• They are helpful, they are curious, they are ever smiling, and they like to talk
  • If you spot a cute kid, it is OK to take a picture, usually they will not refuse. They will smile back. Show them the pictures on the camera. They will be happy and excited
  • It is also OK to ask permission to photograph women in saris
  • Do not hesitate to engage in conversations with Indians you meet. Once comfortable they love to talk. Often on a train you will make some Indian friends
  • Indians love to eat and offer food to their guests. Of course you don’t have to eat everything but try to accept the offer whenever you feel comfortable, especially when you are joining in a conversation with the people
  • You will find many Indians stare at you, especially young men and women. The main monuments of the country are also visited by people from small villages that rarely see ‘white’ people. As long as you don’t feel like in a dangerous situation the best advice is to accept and ignore

Plan your trip

What to do when India annoys you?

  • You may well face constant aggression of ‘my friend, please buy this, look at that’ etc. in India. More so in the North. Be on your guard and you can always say a polite no
  • Unless you are really sure about the reputation of a store, avoid buying things and asking the hotel to parcel and ship it back home. They will offer you this time and time again. We’ve had a bunch of guests e-mail us that the package never arrived
  • Always count your change, often at Monument entrances the officials will try and fleece tourists by returning less change. At all instances, count your change.
  • You will be asked this A LOT: ‘Madam/Sir, please can we take a picture with you’. It is usually always innocuous, perfectly safe and just curious Indians, but our guests say it does get annoying when you are asked to do it 50 times across the span of your trip.
  • If you are a young man/woman, you are likely to be stared at quite a lot. This is likely to be because you are foreign to them. We usually find that people get used to it after a few days. If it is bothering you or if you feel uncomfortable, many people have suggested wearing sunglasses, as this separates yourself more. In any situation that you feel unsafe, speak to a member of authority such as the police.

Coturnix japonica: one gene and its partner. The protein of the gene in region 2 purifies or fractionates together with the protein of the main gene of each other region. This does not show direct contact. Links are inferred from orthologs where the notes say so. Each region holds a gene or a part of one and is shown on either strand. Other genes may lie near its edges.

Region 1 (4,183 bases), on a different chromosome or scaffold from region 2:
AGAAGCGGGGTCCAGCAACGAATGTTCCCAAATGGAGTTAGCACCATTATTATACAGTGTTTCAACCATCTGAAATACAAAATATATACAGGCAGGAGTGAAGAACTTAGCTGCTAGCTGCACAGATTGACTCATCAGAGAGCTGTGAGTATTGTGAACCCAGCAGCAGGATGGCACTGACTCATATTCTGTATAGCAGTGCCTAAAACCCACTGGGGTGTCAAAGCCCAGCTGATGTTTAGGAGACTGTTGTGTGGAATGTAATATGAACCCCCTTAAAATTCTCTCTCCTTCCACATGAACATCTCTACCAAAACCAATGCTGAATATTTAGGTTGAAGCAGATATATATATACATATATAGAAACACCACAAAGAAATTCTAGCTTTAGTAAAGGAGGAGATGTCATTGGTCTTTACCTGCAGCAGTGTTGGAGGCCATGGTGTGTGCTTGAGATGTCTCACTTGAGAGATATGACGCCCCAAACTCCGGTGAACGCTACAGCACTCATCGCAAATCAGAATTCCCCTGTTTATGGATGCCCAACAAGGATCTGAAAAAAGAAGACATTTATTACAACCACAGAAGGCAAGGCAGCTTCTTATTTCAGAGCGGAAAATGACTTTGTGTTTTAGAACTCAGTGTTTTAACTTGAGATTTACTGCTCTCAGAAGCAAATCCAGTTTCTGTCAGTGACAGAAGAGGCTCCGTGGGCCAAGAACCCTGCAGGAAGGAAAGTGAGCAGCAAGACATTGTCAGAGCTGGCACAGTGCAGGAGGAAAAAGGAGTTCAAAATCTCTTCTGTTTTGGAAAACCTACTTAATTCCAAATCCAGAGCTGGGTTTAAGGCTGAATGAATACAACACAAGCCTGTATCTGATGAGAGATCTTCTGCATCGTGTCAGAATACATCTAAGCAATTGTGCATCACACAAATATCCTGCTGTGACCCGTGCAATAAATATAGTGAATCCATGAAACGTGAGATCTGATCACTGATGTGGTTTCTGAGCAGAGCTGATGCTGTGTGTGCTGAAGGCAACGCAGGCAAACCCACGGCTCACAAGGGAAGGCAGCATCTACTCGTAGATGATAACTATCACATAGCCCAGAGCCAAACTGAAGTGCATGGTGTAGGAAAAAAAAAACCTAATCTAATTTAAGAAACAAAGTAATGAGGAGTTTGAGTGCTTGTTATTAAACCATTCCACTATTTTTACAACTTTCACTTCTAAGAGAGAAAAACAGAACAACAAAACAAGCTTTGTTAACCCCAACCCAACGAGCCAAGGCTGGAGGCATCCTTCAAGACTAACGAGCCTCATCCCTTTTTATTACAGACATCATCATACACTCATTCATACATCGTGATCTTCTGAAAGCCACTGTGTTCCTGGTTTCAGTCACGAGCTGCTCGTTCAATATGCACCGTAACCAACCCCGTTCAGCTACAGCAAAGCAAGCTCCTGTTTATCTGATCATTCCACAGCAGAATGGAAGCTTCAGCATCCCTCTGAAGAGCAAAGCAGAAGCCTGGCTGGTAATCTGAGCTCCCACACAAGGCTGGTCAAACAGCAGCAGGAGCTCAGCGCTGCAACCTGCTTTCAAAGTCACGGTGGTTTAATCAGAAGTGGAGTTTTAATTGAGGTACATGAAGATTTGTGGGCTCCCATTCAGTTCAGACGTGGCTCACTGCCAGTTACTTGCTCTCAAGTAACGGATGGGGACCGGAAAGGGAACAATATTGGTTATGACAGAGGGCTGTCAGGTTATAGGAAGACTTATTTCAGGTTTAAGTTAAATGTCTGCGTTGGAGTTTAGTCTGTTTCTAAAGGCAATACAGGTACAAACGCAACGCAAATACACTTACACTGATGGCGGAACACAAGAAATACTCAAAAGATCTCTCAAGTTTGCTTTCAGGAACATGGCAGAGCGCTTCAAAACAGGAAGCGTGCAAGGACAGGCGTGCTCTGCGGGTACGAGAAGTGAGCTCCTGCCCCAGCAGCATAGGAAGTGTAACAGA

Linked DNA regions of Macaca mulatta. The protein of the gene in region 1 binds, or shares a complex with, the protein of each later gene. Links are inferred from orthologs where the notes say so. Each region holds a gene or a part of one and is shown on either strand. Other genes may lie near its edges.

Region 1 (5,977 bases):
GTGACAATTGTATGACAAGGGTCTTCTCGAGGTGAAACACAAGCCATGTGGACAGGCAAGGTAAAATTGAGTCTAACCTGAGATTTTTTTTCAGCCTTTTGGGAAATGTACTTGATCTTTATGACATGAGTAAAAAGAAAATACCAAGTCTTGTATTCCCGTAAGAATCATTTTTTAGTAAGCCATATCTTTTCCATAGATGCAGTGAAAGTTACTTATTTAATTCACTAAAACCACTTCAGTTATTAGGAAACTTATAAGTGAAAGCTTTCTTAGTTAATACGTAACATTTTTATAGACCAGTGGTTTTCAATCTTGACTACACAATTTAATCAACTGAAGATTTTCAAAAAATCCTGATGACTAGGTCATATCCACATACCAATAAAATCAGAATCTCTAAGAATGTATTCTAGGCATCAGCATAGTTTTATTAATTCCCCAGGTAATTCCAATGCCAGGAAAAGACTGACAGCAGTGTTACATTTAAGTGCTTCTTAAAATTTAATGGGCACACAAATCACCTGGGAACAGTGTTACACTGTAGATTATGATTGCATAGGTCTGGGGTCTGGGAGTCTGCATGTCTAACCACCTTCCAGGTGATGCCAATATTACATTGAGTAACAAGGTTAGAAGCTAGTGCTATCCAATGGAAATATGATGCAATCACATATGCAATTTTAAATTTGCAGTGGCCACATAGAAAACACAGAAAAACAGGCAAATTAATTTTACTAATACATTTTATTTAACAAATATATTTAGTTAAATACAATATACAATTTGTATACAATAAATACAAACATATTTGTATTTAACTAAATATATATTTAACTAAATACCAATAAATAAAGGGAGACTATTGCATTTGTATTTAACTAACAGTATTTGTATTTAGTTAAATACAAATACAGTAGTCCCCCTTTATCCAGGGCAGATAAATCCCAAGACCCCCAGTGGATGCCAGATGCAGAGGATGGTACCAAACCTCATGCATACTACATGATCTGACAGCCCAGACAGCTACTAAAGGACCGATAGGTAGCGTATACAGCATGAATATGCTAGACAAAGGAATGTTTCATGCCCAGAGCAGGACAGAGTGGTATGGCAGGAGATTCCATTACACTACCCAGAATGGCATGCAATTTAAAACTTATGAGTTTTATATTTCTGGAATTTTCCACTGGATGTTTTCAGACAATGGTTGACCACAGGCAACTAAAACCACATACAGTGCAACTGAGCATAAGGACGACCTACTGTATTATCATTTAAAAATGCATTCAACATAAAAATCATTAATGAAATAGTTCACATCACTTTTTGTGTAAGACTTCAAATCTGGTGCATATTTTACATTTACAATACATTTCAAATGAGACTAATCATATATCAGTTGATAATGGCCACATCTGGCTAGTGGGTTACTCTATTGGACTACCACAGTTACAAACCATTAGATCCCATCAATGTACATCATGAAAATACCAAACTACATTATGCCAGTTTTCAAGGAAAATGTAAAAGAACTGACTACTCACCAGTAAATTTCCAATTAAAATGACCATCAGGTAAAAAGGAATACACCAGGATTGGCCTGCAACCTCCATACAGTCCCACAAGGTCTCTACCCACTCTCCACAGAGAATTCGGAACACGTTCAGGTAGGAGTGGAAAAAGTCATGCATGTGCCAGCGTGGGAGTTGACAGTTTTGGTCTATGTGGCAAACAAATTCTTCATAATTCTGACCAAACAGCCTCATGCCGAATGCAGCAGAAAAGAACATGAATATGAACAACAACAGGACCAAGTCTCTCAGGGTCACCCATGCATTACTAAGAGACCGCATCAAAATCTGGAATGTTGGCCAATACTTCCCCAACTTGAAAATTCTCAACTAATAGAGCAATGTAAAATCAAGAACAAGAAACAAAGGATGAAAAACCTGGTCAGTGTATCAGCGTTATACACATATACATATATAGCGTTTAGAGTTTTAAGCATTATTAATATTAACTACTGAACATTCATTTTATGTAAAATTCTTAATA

• Needless to say be very careful with the water you drink – bottled or filtered water is favourable
  • A lot of our guests completely avoid non-veg food in India, thinking it is unsafe. In a visibly nice restaurant or homestays it is OK to eat meat. Chicken is a better option because it’s widely consumed and more likely to be fresh. But, again be your own judge.

Plan your trip

Do you need Vaccinations for India?

  • Innoculation procedures completely depend on where you are coming from where exactly you are going, and what you will be doing. Different sources have different recommendations for India. We are not qualified to give sufficient medical advice, so we suggest speaking to a medical professional.
  • From our experience with our guests, we have experienced people who received all the recommended vaccinations, while some get none, or very minimal amounts.
  • It is useful to know that the Malaria risk is only high during the monsoon months (June-Sep), and depends where you are visiting.

We recommend speaking to a medical professional for advice about medication

Plan your trip

Are there many Mosquitoes in India?

  • If planning a trip to India during the monsoons, (June to Sept), mosquitoes can be a menace. We recommend carrying a mosquito net
  • Some hotels provide a mosquito net, some do not. It is usually difficult to buy mosquito nets in India.
  • Odomos is a very popular and effective mosquito repellent that can be purchased easily at pharmacies in India
  • Mosquito annoyance is much lower in non-monsoon months, especially in the North.
  • In Kerala, in and around the backwaters, mosquitoes can always be an annoyance
  • A mosquito does not always mean malaria or dengue. If you’re bitten, don’t panic!
  • The fabulous Yab Yum Resort in Goa has written a fantastic article on mosquitoes and Malaria.

Plan your trip

Will India Someday be in touch with you during the trip?

  • We always love / try to be actively in touch with our guests during the trip. You will probably receive phone calls or emails from us, especially from your travel consultant or Aaliya, our booking superhero!
  • We can be in touch as much or as little as you like throughout your trip. Feel free to contact us at any instance Our contact details are mentioned on the top of each Booking Voucher.
  • When possible, we love to meet our guests in Mumbai. It’s our home city and where our office is based.

With India, one has to be patient. There are times it can be overwhelming, but in the end it all falls in place. As they say, ‘You love and hate India, in the end the love is far stronger’. For more ‘Travelling to India Tips’, or for help planning your trip, feel free to contact us!

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A little about us

Everything you need to know about India is here We have tried writing about everything you may need help with for your trip to India, If you need help in planning a trip to India Get in touch with us to to plan your trip of a life time. .....